Strawberries

“Many foods commonly consumed in the U.S. are valuable sources of antioxidants. But researchers have recently ranked the 50 best antioxidant sources among commonly eaten foods and found strawberries to be quite exceptional. When total antioxidant capacity was measured against a uniform amount of food (100 grams, or about 3.5 ounces), strawberries ranked 27th best among U.S. foods. In addition, when only fruits were considered, strawberries came out 4th among all fruits (behind blackberries, cranberries, and raspberries).

However, since many foods (for example, spices and seasonings) are seldom consumed in amounts as large as 3.5 ounces, researchers also looked at common serving sizes for all foods and their total antioxidant capacity. In this evaluation based on common serving sizes, strawberries came out 3rd among all U.S. foods including spices, seasonings, fruits, and vegetables! (In this analysis based on serving size, only blackberries and walnuts scored higher in total antioxidant capacity.) When we hear the word “strawberry,” we might think about a very commonplace fruit. But the antioxidant capacity of strawberry is anything but common!”

(Excerpts from The World’s Healthiest Foods  http://www.whfoods.com)

Erica Vaughn
Produce Manager

photo credit: *clairity* via photo pin cc

Calcium Squares and Calcium Milk

In the last year I have broken or cracked bones in my right toe, left foot, and right rib.  Menopause kicked in full gear last summer and realizing the results of weakening bones, I decided, among other things, to find ways to include more calcium into my diet.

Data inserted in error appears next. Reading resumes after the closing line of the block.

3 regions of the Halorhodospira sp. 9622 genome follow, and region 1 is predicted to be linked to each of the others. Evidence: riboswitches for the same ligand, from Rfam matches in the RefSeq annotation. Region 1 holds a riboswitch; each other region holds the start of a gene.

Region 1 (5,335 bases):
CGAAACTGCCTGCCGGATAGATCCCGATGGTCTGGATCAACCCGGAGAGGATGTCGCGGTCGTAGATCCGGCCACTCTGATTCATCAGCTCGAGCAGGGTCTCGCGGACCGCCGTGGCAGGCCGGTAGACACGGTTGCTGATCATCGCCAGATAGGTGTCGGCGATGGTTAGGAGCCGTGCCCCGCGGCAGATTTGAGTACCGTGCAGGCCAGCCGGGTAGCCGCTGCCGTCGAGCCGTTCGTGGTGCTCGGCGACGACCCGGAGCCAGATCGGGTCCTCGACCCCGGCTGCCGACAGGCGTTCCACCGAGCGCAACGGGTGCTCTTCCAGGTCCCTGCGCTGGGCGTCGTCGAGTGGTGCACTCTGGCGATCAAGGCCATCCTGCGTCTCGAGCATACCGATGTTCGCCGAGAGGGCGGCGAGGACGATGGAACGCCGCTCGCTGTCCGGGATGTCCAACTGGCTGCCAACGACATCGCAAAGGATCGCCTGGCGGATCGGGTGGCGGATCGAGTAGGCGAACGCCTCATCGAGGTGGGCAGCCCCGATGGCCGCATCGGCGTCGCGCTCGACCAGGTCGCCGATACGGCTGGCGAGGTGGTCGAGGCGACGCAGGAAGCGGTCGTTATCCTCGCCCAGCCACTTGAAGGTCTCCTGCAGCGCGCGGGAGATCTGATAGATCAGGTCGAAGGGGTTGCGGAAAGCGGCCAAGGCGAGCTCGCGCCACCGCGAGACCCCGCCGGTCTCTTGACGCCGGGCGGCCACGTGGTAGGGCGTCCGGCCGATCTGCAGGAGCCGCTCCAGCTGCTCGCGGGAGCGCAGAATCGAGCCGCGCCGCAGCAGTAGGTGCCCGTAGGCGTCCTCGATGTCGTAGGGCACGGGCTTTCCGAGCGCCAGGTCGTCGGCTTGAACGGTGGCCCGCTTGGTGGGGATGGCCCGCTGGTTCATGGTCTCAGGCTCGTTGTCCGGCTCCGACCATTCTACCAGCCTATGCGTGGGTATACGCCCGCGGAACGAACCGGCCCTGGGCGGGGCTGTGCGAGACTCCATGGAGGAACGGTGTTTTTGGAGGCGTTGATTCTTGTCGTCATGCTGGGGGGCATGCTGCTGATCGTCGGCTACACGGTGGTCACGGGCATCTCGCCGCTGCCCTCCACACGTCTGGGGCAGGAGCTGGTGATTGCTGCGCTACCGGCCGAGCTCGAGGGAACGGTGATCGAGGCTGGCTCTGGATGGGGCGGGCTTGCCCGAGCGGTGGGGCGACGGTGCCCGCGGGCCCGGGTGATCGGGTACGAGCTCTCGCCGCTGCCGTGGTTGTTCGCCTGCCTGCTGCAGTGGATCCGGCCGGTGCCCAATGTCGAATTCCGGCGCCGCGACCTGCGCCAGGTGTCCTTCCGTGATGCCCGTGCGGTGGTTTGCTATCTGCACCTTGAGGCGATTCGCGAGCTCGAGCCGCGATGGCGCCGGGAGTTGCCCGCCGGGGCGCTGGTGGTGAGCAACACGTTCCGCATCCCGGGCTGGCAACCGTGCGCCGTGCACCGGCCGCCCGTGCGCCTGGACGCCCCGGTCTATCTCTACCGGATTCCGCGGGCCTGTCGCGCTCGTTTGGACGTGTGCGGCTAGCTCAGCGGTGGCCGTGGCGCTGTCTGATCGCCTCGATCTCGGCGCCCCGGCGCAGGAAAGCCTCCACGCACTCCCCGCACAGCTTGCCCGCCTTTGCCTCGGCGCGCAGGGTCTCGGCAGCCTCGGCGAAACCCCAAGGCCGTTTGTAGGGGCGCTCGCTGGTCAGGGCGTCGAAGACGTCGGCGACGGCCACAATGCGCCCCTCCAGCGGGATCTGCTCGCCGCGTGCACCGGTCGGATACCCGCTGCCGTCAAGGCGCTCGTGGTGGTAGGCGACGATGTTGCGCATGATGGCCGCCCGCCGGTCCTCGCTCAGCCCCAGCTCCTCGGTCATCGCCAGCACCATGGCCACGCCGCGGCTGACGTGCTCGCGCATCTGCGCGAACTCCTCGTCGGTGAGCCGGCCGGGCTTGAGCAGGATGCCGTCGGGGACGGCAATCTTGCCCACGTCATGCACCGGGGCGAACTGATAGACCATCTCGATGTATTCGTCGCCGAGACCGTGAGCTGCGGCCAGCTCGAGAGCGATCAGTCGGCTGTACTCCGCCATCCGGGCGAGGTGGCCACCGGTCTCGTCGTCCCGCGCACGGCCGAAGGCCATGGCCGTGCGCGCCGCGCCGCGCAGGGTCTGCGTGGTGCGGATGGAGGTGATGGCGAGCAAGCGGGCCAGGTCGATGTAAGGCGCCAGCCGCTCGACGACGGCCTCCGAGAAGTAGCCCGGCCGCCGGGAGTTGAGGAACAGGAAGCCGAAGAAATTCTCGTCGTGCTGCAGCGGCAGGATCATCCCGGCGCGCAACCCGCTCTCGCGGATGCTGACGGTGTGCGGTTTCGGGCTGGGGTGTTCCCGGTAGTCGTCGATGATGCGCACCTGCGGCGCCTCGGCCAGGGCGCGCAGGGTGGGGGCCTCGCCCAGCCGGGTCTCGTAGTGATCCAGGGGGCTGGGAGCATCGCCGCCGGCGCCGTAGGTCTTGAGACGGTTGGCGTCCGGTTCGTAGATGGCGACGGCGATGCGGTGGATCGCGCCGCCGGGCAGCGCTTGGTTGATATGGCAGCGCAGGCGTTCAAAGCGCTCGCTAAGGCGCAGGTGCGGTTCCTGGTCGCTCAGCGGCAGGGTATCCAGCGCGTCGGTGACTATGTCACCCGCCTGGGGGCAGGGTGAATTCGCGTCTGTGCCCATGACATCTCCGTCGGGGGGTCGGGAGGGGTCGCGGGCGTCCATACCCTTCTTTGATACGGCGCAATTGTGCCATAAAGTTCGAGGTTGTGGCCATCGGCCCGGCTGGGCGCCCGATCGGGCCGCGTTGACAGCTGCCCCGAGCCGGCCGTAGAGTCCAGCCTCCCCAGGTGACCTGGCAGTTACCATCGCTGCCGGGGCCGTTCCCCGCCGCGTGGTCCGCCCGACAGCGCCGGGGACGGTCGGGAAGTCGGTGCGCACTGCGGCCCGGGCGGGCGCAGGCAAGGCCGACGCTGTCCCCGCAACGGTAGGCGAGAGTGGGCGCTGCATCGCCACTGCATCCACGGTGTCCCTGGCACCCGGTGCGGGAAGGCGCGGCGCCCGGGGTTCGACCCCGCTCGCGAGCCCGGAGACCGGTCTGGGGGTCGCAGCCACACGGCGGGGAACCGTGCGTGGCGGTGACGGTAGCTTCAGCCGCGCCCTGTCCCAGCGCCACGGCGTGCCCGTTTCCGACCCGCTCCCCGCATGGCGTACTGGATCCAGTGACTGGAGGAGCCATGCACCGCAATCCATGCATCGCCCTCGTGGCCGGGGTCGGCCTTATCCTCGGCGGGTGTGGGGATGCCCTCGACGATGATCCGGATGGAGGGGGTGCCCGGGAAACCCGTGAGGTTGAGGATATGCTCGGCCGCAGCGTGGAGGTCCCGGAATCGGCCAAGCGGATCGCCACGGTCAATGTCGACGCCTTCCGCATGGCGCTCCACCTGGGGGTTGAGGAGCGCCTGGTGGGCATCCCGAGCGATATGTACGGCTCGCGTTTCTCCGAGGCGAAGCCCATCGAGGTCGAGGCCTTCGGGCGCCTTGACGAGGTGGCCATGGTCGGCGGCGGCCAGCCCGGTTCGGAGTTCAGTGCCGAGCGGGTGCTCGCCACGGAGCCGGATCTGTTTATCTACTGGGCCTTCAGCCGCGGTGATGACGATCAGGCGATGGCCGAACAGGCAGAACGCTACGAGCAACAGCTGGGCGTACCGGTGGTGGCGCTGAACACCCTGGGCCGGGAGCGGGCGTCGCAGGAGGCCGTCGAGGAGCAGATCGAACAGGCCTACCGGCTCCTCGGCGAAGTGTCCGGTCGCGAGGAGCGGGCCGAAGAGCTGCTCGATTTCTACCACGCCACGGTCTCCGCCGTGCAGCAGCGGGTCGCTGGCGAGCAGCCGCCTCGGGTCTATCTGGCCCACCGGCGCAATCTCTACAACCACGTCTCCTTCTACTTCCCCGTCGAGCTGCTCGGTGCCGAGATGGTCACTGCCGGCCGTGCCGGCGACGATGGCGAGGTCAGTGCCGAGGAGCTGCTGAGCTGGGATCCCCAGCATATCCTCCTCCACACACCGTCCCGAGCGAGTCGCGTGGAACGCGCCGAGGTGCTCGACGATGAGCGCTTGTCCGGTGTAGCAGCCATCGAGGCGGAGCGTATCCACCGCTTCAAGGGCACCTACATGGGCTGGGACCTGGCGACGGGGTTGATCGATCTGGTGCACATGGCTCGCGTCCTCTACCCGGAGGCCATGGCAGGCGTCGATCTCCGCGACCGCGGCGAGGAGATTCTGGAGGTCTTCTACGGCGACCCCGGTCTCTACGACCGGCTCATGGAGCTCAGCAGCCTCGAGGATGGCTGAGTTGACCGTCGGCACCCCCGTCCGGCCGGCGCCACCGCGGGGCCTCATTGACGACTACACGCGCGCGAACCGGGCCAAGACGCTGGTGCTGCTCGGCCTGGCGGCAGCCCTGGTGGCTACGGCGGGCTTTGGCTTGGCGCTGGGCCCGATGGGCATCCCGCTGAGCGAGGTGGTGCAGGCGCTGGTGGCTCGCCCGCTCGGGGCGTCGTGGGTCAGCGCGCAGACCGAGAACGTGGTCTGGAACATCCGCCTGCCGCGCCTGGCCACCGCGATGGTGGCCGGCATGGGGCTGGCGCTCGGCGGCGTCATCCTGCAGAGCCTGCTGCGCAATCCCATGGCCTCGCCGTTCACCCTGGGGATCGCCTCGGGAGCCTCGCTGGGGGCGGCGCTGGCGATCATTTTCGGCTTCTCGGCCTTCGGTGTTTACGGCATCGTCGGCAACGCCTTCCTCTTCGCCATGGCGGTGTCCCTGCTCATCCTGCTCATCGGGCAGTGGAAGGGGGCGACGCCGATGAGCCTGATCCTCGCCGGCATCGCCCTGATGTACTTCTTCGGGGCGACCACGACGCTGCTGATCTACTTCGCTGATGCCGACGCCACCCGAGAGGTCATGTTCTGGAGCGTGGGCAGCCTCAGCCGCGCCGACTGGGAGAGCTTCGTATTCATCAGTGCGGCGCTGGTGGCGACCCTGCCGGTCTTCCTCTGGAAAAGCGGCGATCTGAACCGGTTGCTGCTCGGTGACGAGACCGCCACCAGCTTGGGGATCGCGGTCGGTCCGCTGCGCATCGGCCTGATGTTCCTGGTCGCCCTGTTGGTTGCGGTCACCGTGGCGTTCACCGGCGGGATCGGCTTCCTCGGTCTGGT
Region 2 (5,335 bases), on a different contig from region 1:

Based on my stature, weight, and age, I figured I needed about 1000 mg of calcium per day. So I did some research on all the plant foods highest in calcium.  Here are my findings:

White Beans 889mg (per 100g); Sesame Seeds 980mg (per 100g); Chia Seeds  400mg (per 100g); Black-strap Molasses 344mg (2 Tbsp); Almonds 248mg  (per 100g); Flax Seeds 160mg (per 100g); Qiunoa 80mg (1 cup cooked); Dried Figs 160mg (6 figs); Orange Juice 72mg (1 cup); Broccoli 74mg (1 cup cooked); Spinach 56mg (1 cup cooked).

Taking some of the items in the list above, I came up with a recipe for Calcium Squares.  None of the ingredients in this recipe are found in the produce department, but all the ingredients can be found in the Co-op.  One batch of this recipe contains a whopping 980mg of calcium and each small square holds   122 mg of calcium.  These may be a little “strong” for some, but my husband and I love these little extra treats of nourishment.  Give them a try and see what you think!

Erica’s Calcium Squares

1/3 cup sesame seeds, finely ground
1/3 cup almonds, finely ground
1 Tbsp chia seeds, finely ground
5 dried figs
1 Tbsp blackstrap molasses

1. Mix all the ingredients in a food processor until smooth.
2. Form into 8 balls or squares.
3. Store in the refrigerator.

If the recipe above is too strong or heavy for you, try the calcium milk recipe below:

Erica’s Calcium Milk (contains 610mg calcium)
3 Tbsp sesame seeds
2 Tbsp chia seeds
2 Tbsp almonds
1 Tbsp blackstrap molasses
2 cups water

1. Blend 1 cup water with the seeds, nuts, and molasses in blender until smooth.
2. Add second cup of water and blend well.
3. Strain through a bread towel for a really smooth drink.

For a shake and more fiber, just don’t strain the mixture; add a banana, figs or other fruit while blending in the last cup of water!  This recipe contains 610mg of calcium or 305mg of calcium per cup!  So, between the Calcium Squares, Calcium Milk, and other plant foods, I am now getting all the calcium my body needs!  And it’s all YUMMY!

Erica Vaughn, Produce Manager